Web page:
#MarDelPLata #Femicidio Caso Lucía Pérez: despidieron al Secretario de Seguridad marplatense https://t.co/EG1jBQcLXj pic.twitter.com/F1obtSp8H0— Agencia Télam (@AgenciaTelam) October 15, 2016
She was held her against her will at the home of one of the men, where she was reportedly given large amounts of cocaine and marijuana, then repeatedly gang-raped and penetrated with a wooden pole, the newspaper reported.
The assault caused Pérez so much pain that she went into cardiac arrest, BBC News reported.
Two men brought Pérez's body to a local medical center, claiming she had overdosed on drugs, BBC reported. They had washed Pérez's body and changed her clothes beforehand, according to the Independent, but doctors noticed signs of "violent sexual penetration" upon closer inspection of the girl's injuries.
"I know it’s not very professional to say it, but I’m a mother and a woman," lead prosecutor María Isabel Sánchez said last week, according to the Independent. "And I’ve seen a thousand things in my career, but nothing equal to this litany of abhorrent acts."
The authorities named three suspects in the case, according to El Pais: Matías Farías, Juan Pablo Offidani and Alejandro Alberto Masiel.
Sanchez said police found several used condoms and sex toys at Farías's home, where the rapes allegedly occurred, the paper reported.
The gruesome case prompted calls for Argentine women to wear black on "Miercoles Negro," or "Black Wednesday," and to go on strike for an hour, regardless of their occupations.
"In your office, school, hospital, law court, newsroom, shop, factory, or wherever you are working, stop for an hour to demand 'no more machista violence,'" the march organizers wrote, according to BBC News.
"Machista violence" refers to violence spurred by male chauvinistic behavior.
Since her death, Pérez's grieving family members have joined in marches calling for an end to domestic violence and other horrific treatment of women.
"We can't understand such barbarity," her mother, Marta, told BBC News. "It's impossible to understand."
"The way they killed her was inhuman," Pérez's father, Guillermo, told the station.
In an emotional statement published by La Poderosa, the victim's brother, Matías, remembered his sister as someone who loved art, rock music and animals. Authorities initially refused his request to identify her body, until her brother insisted, he said.
Though the three suspects were in custody, Matías wrote that it was "not enough." He urged people to protest in the streets against such violence, saying it could happen to anyone.
"Only in this way will we prevent thousands more Lucía's being killed," Matias Pérez wrote. "And then we can close [Lucía's] eyes and see her rest in peace."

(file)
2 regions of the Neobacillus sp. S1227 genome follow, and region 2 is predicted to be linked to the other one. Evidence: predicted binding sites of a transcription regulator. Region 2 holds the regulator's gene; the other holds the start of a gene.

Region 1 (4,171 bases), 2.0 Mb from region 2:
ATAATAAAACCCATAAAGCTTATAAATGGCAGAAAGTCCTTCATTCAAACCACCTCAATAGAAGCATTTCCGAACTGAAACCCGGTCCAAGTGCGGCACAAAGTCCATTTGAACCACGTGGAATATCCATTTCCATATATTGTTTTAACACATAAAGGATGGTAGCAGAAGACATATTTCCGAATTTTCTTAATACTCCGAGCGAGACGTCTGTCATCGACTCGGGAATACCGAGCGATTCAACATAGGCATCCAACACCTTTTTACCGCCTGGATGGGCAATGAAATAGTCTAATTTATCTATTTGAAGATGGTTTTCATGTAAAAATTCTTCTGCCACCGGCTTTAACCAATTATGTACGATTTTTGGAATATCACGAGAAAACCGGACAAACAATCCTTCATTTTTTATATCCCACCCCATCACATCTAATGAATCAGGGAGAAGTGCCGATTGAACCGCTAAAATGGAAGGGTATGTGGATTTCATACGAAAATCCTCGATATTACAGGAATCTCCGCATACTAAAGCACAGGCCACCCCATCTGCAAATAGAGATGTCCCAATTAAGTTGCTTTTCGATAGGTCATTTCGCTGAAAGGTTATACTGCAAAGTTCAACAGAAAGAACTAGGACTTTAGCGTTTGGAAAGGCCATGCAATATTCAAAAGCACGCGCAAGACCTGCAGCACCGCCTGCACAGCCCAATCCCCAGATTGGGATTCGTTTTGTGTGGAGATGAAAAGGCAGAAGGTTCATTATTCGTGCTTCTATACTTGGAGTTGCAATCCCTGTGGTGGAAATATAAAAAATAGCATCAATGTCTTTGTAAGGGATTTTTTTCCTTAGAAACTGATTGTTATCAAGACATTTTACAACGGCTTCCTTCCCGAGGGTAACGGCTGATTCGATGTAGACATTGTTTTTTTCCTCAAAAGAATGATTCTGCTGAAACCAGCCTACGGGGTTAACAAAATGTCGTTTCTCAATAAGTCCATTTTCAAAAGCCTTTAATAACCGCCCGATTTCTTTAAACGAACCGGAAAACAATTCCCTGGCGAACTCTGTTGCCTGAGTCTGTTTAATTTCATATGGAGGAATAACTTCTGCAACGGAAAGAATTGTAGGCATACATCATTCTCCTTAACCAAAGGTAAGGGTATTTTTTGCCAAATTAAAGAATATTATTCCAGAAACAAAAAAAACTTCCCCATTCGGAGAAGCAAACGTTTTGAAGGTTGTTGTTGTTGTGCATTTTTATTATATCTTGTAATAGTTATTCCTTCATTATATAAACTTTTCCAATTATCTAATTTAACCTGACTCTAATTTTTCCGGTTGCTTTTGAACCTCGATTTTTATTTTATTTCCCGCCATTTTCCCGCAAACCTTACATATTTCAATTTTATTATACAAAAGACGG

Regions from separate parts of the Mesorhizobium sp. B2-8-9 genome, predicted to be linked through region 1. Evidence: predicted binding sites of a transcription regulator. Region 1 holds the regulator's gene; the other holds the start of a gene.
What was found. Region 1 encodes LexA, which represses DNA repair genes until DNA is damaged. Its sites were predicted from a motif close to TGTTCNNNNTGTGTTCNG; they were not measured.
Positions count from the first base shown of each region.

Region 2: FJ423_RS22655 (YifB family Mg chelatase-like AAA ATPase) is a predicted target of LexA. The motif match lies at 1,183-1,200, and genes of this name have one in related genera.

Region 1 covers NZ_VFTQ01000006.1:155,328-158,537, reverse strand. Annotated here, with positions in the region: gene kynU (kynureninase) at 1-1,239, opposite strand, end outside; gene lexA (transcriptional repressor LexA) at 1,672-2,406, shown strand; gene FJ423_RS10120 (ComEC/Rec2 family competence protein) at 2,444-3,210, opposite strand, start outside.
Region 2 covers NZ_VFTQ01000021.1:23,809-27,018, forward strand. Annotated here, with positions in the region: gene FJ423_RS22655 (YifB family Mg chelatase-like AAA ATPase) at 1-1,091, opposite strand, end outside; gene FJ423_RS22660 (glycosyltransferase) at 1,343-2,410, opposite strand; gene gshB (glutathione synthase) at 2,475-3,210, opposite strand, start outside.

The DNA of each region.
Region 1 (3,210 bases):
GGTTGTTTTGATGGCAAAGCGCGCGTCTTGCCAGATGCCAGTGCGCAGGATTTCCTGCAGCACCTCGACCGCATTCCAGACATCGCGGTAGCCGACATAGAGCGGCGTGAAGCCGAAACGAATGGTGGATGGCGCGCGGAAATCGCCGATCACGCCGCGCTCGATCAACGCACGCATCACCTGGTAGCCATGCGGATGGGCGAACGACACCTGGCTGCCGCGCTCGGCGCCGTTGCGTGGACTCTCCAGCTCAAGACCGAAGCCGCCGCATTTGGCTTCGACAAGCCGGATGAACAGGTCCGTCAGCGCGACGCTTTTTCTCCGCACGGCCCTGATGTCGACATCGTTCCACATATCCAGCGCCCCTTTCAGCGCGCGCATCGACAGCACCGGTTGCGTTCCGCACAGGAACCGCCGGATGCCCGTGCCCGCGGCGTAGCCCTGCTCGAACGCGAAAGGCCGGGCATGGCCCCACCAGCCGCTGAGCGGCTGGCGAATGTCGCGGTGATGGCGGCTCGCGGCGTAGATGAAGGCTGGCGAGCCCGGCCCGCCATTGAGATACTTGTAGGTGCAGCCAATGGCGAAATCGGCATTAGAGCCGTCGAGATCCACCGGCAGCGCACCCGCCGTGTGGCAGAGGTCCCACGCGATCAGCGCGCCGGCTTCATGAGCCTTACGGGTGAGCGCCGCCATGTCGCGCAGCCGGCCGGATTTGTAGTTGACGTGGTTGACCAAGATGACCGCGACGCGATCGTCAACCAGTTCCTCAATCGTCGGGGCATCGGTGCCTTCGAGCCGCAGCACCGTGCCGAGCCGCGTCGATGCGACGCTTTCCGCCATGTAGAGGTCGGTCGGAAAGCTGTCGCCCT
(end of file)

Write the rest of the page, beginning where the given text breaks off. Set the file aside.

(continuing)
On Wednesday, the hashtag #NiUnaMenos — Spanish for "not one less" and the name of a movement to protest femicide — was trending on Twitter in Argentina.
Several politicians and other high-profile figures joined in support.
Por Florencia Aguirre de Coyhaique. Por Lucía Pérez de Mar del Plata. Por todas las mujeres, yo digo con fuerza #NiUnaMenos.— Michelle Bachelet (@mbachelet) October 19, 2016
"For Florencia Aguirre de Coyhaique. For Lucía Pérez of Mar del Plata," Michelle Bachelet, the president of Chile, tweeted in Spanish. "For all women, I say with strength: Not One Less."
Florencia Aguirre was a 9-year-old girl whose body was found in her stepfather's woodshed in southern Chile this month, officials said.
Last year, the Ni Una Menos campaign also mobilized thousands across Argentina, as well as in Uruguay and Chile, to protest violence against women.
The demonstrations in June 2015 were sparked by outrage over similarly shocking cases.
In May of that year, a man allegedly beat his pregnant 14-year-old girlfriend to death, then buried her body in his courtyard, USA Today reported. A month earlier, the husband of a kindergarten teacher who had requested a divorce reportedly barged into her classroom — and slit her throat in front of her students, according to Agence France-Presse.
According to Ni Una Menos, one woman is killed every 30 hours in Argentina "just for being a woman."
Argentina’s Supreme Court recorded 286 murders of women "as a result of gender violence" in 2015, according to the Guardian.
Of the victims, 18 percent were younger than 20; 43 percent were ages 21 to 40.
Violence against women is not limited to Latin America and is a global problem, according to the United Nations, which cites "physical violence inflicted by an intimate partner" as the most common form of violence women around the world experience.
According to World Bank data, rape and domestic violence pose a greater risk to women between ages 15 and 44 than cancer, car accidents, war and malaria, the United Nations stated.
"Violence against women is not confined to a specific culture, region or country, or to particular groups of women within a society," the United Nations stated. "The roots of violence against women lie in persistent discrimination against women."